Watts is noted internationally for the landmark Watts Towers by Simon Rodia, which are a Los Angeles Historic-Cultural Monument and also listed on the National Register of Historic Places. The neighborhood has also been featured or referenced in numerous forms of media, particularly West Coast hip-hop music, and movies and television shows set in Los Angeles.


Portion of southwest Los Angeles County, centered on Watts, with railroad lines radiating from it and the Pacific coast marked by the striations, 1909
Portion of southwest Los Angeles County, centered on Watts, with railroad lines radiating from it and the Pacific coast marked by the striations, 1909
Looking east on Main Street (later 103rd Street) towards the Pacific Electric Railway depot, right of center, and various businesses. Photograph dated July 1912.
Looking east on Main Street (later 103rd Street) towards the Pacific Electric Railway depot, right of center, and various businesses. Photograph dated July 1912.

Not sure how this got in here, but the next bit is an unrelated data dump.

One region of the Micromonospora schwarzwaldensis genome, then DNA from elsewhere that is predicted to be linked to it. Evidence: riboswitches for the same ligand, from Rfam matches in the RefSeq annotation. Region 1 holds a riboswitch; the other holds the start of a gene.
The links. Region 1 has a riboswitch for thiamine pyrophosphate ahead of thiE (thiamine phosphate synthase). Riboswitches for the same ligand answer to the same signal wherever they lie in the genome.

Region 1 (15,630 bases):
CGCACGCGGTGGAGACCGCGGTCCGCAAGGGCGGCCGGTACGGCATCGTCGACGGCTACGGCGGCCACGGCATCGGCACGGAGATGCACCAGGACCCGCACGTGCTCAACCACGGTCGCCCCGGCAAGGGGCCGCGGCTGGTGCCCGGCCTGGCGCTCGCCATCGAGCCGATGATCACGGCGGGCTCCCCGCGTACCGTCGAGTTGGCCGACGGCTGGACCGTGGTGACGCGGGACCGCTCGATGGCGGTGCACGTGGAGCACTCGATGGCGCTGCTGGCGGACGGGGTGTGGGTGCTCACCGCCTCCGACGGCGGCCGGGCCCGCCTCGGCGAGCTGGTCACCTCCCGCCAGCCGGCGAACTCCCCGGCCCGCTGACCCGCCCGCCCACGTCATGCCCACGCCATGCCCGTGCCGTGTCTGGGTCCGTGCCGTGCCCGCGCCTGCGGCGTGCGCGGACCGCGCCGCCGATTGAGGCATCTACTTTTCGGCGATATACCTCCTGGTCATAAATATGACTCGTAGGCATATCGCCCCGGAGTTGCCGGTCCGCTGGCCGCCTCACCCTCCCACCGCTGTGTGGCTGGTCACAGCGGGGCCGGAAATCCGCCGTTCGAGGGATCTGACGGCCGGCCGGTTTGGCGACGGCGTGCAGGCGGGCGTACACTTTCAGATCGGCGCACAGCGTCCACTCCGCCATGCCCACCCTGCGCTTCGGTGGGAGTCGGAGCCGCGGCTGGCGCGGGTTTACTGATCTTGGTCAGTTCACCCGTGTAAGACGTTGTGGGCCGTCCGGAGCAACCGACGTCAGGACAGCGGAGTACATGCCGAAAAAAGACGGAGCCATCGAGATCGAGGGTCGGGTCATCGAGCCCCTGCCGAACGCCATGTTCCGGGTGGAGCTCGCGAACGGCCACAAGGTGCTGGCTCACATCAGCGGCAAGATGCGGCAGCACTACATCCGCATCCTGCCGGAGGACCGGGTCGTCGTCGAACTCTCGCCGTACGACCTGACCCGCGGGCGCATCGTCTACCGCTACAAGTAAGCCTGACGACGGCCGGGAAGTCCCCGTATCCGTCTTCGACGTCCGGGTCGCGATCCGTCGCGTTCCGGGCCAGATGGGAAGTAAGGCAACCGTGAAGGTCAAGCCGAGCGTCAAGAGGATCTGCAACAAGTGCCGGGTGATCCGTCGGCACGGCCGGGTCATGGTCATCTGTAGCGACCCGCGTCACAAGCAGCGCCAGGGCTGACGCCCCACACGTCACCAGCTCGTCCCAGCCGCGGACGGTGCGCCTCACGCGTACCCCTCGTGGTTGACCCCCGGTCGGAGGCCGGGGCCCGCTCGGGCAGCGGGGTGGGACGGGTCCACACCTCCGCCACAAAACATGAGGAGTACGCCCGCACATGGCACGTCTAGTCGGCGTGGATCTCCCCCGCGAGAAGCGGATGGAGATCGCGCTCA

The area now known as Watts is located on the 1843 Rancho La Tajauta Mexican land grant. As on all ranchos, the principal vocation at that time was grazing and beef production.[5]

With the influx of European American settlers into Southern California in the 1870s, La Tajuata land was sold off and subdivided for smaller farms and homes, including a 220-acre (89 ha) parcel purchased by Charles H. Watts in 1886 for alfalfa and livestock farming. In those days each Tajuata farm had an artesian well.

The arrival of the railroad spurred the settlement and development of the area. Most of the first residents were the traqueros, Mexican and Mexican American rail workers who constructed and maintained the new rail lines.[6]